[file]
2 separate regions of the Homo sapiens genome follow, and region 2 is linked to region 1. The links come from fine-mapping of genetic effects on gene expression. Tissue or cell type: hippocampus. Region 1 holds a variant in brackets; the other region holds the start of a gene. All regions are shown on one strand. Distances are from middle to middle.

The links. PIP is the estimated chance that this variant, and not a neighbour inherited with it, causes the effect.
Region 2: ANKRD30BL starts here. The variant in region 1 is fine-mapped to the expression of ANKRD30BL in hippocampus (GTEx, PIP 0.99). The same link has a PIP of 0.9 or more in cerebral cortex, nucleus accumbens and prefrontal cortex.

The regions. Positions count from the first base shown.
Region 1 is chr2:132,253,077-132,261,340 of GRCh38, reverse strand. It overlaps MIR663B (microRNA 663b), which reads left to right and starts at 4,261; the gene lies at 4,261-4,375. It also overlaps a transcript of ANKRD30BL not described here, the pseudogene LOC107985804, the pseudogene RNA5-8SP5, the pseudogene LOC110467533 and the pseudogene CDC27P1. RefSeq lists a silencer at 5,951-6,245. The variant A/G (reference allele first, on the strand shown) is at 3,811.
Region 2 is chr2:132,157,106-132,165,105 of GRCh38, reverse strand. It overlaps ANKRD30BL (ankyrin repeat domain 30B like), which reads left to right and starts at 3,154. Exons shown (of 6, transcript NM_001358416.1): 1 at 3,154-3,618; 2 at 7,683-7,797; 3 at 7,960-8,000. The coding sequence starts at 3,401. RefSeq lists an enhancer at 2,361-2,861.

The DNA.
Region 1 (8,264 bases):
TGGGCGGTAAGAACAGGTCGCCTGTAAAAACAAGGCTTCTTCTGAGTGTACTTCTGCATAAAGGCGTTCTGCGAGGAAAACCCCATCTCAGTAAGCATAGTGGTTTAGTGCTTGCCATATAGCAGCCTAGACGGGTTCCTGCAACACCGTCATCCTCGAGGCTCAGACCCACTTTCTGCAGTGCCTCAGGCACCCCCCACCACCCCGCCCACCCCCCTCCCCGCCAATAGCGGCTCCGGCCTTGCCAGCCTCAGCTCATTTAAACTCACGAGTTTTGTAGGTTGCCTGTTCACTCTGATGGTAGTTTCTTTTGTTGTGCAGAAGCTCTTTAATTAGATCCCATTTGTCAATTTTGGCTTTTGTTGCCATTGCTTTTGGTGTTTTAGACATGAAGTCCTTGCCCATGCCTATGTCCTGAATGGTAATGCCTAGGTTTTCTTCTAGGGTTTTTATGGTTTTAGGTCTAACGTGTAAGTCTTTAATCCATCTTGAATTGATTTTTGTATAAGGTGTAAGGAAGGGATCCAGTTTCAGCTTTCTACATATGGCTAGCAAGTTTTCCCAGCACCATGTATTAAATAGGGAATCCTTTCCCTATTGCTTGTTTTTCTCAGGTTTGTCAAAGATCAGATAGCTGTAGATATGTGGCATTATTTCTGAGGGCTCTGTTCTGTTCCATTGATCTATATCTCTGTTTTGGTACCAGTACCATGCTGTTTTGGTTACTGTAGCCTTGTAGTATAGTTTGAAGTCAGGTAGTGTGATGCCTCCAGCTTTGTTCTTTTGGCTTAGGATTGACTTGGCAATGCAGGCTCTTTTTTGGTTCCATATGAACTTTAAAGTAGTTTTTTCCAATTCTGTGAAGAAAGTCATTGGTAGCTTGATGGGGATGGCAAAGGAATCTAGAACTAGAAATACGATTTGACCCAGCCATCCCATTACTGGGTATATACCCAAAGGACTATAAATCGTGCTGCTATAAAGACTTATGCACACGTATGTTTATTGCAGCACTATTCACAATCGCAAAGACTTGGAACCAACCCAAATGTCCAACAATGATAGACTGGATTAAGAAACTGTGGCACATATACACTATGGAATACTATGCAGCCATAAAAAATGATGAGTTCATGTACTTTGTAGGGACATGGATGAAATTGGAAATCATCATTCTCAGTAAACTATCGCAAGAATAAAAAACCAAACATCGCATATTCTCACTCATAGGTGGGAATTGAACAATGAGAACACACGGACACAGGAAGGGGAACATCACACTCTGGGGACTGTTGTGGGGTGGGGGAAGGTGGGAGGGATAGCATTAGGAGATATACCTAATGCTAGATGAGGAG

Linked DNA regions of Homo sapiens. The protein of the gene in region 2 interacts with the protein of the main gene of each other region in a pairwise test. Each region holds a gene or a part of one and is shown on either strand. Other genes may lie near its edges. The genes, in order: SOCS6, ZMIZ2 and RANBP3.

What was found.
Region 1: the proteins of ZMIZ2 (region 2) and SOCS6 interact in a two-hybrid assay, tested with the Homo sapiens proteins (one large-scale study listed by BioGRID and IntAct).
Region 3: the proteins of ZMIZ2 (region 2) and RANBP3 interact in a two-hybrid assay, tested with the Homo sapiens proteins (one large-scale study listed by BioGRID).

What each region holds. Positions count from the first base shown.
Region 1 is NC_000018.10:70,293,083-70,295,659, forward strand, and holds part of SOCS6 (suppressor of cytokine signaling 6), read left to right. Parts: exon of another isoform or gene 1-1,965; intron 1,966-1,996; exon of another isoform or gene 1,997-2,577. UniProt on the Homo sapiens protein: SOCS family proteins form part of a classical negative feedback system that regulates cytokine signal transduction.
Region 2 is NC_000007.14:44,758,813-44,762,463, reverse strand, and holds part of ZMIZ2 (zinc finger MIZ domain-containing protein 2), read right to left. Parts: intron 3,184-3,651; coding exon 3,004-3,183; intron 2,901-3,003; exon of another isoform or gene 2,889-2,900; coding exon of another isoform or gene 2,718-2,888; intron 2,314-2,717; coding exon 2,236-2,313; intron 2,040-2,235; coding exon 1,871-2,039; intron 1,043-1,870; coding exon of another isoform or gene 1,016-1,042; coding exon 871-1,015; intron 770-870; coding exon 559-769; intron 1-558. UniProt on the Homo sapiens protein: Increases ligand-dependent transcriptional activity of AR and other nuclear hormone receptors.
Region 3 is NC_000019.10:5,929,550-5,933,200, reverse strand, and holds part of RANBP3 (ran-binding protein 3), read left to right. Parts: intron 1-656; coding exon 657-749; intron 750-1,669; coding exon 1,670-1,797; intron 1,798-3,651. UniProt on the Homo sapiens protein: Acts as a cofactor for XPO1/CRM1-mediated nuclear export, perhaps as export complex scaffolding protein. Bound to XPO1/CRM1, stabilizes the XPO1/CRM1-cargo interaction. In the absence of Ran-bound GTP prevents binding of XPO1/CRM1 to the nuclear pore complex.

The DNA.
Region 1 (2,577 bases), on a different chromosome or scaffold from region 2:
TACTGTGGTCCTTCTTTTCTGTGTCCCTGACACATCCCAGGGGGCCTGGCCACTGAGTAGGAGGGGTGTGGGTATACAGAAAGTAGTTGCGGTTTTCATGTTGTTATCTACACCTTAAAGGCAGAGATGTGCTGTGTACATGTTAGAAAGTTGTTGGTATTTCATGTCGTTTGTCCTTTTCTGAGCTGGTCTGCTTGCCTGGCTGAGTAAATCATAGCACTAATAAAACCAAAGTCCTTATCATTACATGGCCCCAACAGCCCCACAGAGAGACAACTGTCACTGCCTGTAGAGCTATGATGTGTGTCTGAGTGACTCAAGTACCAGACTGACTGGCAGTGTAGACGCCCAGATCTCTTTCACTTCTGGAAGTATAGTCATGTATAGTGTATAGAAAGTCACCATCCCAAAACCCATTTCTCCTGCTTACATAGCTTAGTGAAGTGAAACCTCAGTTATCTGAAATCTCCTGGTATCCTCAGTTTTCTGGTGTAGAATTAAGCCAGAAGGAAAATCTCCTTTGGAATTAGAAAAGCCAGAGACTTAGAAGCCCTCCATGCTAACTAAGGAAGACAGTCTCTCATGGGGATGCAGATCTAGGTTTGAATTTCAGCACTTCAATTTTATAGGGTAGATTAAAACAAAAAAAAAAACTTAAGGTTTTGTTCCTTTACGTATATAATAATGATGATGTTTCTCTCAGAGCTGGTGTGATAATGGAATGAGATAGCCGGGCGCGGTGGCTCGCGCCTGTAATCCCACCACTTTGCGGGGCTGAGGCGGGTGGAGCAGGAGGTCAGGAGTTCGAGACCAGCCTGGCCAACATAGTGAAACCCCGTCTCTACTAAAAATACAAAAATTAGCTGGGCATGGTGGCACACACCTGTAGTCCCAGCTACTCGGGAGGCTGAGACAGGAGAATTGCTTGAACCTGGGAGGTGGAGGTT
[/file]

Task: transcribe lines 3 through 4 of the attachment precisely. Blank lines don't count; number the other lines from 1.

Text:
Region 2: ANKRD30BL starts here. The variant in region 1 is fine-mapped to the expression of ANKRD30BL in hippocampus (GTEx, PIP 0.99). The same link has a PIP of 0.9 or more in cerebral cortex, nucleus accumbens and prefrontal cortex.

The regions. Positions count from the first base shown.